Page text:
“Uncanny Valley” is the term used to describe the phenomenon in which robots are not more accepted by humans the more human-like they become. The opposite can be observed: The more similar robots become to humans, the more oppressive feelings they trigger. Such unease should paradoxically only cease when robots and humans are no longer distinguishable. Stefan Kaegi, director and co-founder of the theatre collective Rimini Protokoll, has ventured into this uncanny valley with the writer Thomas Melle. A theatrical travelogue: The initial thesis of my theatre project “Uncanny Valley” is that a question can be asked in the theatre that concerns society in all fields of work threatened by robotics (and, as we know, these are all of them). Why not resort to robotics here, where repeatability has become a condition of genius: In the repertory business of the German municipal theatre. The idea arose to place a body on a stage where actors normally radiate a seemingly unique aura, a body that appears again and again without complaining, in order to reflect its own process of creation: An artificial clone, powered by electricity and DMX signals. So, together with the writer Thomas Melle, I created a copy of Thomas Melle. A complex undertaking that makes you think about being human – like any self-portrait: whether it’s a cave painting, ink drawing, sculpture or selfie. Rarely have I felt so much anxiety for a performer*. Hardly ever so much empathy. No wonder: I had never spent so much time teaching a performer how to speak word by word. Teaching him even the slightest movement of his wrist. Since our own function – not only in the theatre, but also in the office, on the net and in everyday family life – consists to a large extent in representing ourselves, the robot as performer strikes a sensitive chord with its audience. As an audience, they are programmed to identify with the one in front. They suffer with it. Some of them have tears in their eyes, others tell me that they have admired our humanoid as a gifted actor who fulfils his role as a robot with virtuosity. Apparently, with his words, his facial expressions and a sensitive dance, the humanoid manages to trigger the emotions in the audience that only living actors have triggered in them so far. He manages to start the programme in them that makes them themselves represent a completely normal audience that identifies and applauds at the end, hesitantly – but then after all. This applause is the real event. It is an applause that first swells habitually, then breaks off in bewilderment, only to return again towards the end of the credits. A small rebellious act that tries to escape routine – only to fall back into it a little later. After the premiere, in any case, Thomas Melle’s mechatronic copy was stowed away in a box with a martially adjusted neck attachment, while Thomas and I set off for the premiere party – with a stale feeling of pity, the sorrow, that is, of not being able to share this very emotion with the copy. The copy that we created in order not to suffer. The fact that the humanoid does not reciprocate this feeling is part of its definition – and for us it is part of the uncanny valley that separates us from it.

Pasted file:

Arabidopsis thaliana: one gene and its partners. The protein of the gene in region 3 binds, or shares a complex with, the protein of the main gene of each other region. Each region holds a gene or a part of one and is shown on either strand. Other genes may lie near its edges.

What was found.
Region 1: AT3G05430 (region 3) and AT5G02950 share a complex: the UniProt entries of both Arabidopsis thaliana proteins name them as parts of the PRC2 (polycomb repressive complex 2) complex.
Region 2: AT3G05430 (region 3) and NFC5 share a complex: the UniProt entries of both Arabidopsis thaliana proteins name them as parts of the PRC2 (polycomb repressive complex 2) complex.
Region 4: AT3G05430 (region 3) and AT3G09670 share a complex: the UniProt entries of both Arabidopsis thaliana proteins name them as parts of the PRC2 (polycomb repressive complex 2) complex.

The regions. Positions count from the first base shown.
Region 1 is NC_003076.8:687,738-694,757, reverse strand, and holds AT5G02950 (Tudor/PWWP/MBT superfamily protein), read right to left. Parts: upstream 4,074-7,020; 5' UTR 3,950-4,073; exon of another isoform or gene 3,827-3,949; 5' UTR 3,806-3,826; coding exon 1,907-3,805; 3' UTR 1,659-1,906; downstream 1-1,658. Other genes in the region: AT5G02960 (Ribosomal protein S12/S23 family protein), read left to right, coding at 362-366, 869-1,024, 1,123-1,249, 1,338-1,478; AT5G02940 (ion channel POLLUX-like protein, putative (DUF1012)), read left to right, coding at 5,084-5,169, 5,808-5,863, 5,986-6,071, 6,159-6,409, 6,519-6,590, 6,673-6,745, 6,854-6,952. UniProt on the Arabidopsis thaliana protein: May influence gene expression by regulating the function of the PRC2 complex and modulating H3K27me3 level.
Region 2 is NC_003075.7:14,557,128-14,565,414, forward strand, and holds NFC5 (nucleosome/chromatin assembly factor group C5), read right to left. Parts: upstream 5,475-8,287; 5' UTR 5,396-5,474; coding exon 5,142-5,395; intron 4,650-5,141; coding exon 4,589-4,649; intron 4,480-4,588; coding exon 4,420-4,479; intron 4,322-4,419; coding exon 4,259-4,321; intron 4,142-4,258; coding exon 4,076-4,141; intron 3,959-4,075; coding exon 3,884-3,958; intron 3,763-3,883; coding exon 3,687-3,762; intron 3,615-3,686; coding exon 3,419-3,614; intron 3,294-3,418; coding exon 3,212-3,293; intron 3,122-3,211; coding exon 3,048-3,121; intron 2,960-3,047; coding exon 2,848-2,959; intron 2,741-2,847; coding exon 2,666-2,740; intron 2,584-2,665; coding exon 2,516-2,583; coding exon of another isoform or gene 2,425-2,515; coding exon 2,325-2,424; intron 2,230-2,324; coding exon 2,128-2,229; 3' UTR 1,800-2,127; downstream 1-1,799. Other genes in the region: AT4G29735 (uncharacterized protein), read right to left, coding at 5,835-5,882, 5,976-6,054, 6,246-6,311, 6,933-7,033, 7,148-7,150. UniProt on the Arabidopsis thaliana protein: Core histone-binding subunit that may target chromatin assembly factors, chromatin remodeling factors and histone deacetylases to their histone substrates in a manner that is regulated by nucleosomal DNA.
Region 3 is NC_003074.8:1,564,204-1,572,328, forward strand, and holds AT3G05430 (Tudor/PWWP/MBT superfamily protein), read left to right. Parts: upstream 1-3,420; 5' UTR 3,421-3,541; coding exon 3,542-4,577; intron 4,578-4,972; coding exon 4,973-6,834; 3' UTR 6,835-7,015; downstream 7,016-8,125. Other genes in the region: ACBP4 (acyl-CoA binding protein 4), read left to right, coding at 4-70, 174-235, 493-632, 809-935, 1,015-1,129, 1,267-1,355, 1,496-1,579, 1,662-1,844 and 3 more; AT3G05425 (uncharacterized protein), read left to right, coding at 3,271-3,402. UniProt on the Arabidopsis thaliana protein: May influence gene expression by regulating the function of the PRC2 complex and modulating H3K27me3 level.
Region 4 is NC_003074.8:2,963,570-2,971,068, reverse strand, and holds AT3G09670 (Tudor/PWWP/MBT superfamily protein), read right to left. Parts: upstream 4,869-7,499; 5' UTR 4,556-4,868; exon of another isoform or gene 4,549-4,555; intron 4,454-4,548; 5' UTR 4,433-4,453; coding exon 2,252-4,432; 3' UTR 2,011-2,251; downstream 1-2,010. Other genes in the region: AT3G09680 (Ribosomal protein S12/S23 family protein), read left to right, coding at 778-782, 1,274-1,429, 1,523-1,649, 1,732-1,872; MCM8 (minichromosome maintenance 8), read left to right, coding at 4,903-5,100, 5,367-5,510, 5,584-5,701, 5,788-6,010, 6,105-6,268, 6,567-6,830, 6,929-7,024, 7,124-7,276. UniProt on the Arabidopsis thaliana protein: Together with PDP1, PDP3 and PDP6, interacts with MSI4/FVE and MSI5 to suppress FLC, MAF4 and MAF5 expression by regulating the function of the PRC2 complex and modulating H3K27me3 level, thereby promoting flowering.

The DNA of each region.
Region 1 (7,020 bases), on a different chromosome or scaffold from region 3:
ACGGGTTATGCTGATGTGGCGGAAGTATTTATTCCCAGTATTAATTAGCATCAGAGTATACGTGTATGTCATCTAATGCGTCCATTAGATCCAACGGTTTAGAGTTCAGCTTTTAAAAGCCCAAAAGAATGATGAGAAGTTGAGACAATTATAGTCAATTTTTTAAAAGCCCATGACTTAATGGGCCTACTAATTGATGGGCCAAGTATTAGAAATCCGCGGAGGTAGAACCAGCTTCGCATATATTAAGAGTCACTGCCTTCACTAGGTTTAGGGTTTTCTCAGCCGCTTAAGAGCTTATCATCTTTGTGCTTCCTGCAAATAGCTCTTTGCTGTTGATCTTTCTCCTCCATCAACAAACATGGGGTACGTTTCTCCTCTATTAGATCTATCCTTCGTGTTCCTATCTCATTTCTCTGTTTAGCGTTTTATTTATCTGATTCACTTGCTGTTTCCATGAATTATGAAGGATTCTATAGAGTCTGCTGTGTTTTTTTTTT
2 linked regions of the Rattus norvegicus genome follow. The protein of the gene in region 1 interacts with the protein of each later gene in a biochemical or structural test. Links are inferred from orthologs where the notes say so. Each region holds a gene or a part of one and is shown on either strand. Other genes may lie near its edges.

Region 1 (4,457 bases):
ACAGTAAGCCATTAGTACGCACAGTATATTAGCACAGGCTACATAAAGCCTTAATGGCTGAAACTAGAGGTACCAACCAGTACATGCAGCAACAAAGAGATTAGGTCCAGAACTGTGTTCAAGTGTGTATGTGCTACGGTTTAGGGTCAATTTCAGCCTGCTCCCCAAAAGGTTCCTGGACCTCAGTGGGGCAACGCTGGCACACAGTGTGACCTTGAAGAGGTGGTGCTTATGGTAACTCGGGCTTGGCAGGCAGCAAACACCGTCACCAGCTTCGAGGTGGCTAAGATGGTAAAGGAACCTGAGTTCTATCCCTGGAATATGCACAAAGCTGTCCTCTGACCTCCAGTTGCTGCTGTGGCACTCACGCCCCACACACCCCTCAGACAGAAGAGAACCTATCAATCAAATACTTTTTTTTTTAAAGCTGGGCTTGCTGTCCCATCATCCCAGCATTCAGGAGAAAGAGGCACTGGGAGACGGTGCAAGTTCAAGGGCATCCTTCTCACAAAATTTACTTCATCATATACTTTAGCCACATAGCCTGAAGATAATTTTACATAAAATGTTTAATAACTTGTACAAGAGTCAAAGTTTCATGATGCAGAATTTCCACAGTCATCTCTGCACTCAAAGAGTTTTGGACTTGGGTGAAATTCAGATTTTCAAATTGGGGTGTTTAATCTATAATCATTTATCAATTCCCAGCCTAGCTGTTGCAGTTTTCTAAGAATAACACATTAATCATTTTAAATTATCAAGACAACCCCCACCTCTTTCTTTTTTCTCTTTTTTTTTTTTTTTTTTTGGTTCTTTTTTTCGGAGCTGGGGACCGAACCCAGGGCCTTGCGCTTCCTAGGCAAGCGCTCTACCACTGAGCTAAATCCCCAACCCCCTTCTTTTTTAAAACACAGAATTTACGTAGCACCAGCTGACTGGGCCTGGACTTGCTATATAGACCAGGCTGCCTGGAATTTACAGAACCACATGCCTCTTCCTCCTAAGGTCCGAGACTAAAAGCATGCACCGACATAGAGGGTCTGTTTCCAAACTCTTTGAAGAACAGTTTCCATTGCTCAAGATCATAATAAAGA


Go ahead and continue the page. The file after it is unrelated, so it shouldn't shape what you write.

Rimini Protokoll (Stefan Kaegi) & Thomas Melle (CH/DE)
Thu 07.05.2020 19:00
Fri 08.05.2020 19:00
Sat 09.05.2020 17:00 and 19:30
Sun 10.05. 2020 17:00 and 19:30
Production Münchner Kammerspiele
Abridged version; the full article by Stefan Kaegi appeared in the magazine of the Federal Cultural Foundation #32, Spring/Summer 2019.
*Although the masculine form has been chosen in the text, it refers to members of all genders. Funded within the framework of the Alliance of International Production Houses by the Federal Government Commissioner for Culture and the Media.